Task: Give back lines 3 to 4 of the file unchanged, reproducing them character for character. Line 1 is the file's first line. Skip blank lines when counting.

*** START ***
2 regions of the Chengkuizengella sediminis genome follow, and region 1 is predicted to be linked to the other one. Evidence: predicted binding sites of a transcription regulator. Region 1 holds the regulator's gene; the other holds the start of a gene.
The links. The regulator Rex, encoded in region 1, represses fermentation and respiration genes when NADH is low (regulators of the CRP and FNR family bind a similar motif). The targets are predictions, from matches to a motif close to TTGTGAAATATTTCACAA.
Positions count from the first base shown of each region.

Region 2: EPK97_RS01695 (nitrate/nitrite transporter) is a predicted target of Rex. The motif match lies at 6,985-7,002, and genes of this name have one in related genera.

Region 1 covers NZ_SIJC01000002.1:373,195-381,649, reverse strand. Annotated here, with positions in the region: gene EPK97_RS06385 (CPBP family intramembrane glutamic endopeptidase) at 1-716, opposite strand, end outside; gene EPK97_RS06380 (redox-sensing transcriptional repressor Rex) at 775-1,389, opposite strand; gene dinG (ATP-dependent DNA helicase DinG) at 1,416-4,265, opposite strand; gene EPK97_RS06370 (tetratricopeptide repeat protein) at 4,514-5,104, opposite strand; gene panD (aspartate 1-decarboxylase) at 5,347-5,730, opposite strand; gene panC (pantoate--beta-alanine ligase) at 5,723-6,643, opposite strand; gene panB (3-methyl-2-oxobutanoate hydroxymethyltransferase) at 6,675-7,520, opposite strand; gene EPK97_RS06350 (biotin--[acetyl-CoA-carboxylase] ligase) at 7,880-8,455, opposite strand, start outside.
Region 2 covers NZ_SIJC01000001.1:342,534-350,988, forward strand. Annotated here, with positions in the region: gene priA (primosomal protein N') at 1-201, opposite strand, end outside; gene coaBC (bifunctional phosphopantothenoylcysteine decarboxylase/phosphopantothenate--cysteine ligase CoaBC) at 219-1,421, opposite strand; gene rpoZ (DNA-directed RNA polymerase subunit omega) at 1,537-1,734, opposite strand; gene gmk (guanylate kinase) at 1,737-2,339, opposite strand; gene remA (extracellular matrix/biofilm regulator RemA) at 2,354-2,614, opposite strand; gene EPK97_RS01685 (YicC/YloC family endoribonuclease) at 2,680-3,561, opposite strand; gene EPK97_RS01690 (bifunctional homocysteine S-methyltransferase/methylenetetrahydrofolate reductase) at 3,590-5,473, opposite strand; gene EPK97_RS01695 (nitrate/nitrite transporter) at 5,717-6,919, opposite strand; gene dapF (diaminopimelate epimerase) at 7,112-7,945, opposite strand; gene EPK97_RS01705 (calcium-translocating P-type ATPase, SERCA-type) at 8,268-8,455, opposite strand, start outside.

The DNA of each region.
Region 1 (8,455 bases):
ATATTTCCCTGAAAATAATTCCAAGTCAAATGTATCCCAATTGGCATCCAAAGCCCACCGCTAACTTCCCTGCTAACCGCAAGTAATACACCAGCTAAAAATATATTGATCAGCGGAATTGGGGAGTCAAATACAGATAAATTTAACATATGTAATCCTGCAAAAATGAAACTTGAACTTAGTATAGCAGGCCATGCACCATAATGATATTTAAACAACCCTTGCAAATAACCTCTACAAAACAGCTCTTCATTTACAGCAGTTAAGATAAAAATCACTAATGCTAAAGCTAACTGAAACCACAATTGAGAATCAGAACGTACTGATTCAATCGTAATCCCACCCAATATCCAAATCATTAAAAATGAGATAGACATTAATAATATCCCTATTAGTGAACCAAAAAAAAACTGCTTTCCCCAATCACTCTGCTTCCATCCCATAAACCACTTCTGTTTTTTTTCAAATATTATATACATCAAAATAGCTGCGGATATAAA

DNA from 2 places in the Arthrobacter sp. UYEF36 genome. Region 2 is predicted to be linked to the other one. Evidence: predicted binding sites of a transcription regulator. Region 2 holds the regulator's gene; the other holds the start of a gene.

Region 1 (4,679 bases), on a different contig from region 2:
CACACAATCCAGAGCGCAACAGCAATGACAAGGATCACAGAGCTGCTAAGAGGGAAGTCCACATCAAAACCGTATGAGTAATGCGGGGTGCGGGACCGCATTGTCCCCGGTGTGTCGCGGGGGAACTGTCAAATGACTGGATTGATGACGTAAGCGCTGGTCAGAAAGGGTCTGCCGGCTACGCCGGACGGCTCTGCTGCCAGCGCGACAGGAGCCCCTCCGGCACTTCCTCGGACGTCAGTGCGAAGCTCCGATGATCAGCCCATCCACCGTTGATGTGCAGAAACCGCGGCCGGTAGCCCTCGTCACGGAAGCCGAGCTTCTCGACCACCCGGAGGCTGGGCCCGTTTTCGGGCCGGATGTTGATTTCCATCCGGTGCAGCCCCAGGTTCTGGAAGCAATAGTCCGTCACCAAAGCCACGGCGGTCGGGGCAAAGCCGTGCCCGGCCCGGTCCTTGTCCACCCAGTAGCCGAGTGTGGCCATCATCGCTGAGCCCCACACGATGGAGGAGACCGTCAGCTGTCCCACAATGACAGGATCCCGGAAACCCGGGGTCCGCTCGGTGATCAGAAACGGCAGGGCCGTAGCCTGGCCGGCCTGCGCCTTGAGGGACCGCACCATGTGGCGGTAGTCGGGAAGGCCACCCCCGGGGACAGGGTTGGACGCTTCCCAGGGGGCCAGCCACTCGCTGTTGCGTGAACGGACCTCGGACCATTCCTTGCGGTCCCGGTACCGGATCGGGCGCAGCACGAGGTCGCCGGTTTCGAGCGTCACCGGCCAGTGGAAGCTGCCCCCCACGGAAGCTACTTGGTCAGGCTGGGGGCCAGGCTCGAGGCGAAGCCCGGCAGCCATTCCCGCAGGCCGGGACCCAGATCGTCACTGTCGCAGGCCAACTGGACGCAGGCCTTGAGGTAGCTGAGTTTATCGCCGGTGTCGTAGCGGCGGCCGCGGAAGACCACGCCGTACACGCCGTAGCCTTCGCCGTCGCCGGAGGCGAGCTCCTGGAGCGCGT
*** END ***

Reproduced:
Positions count from the first base shown of each region.

Region 2: EPK97_RS01695 (nitrate/nitrite transporter) is a predicted target of Rex. The motif match lies at 6,985-7,002, and genes of this name have one in related genera.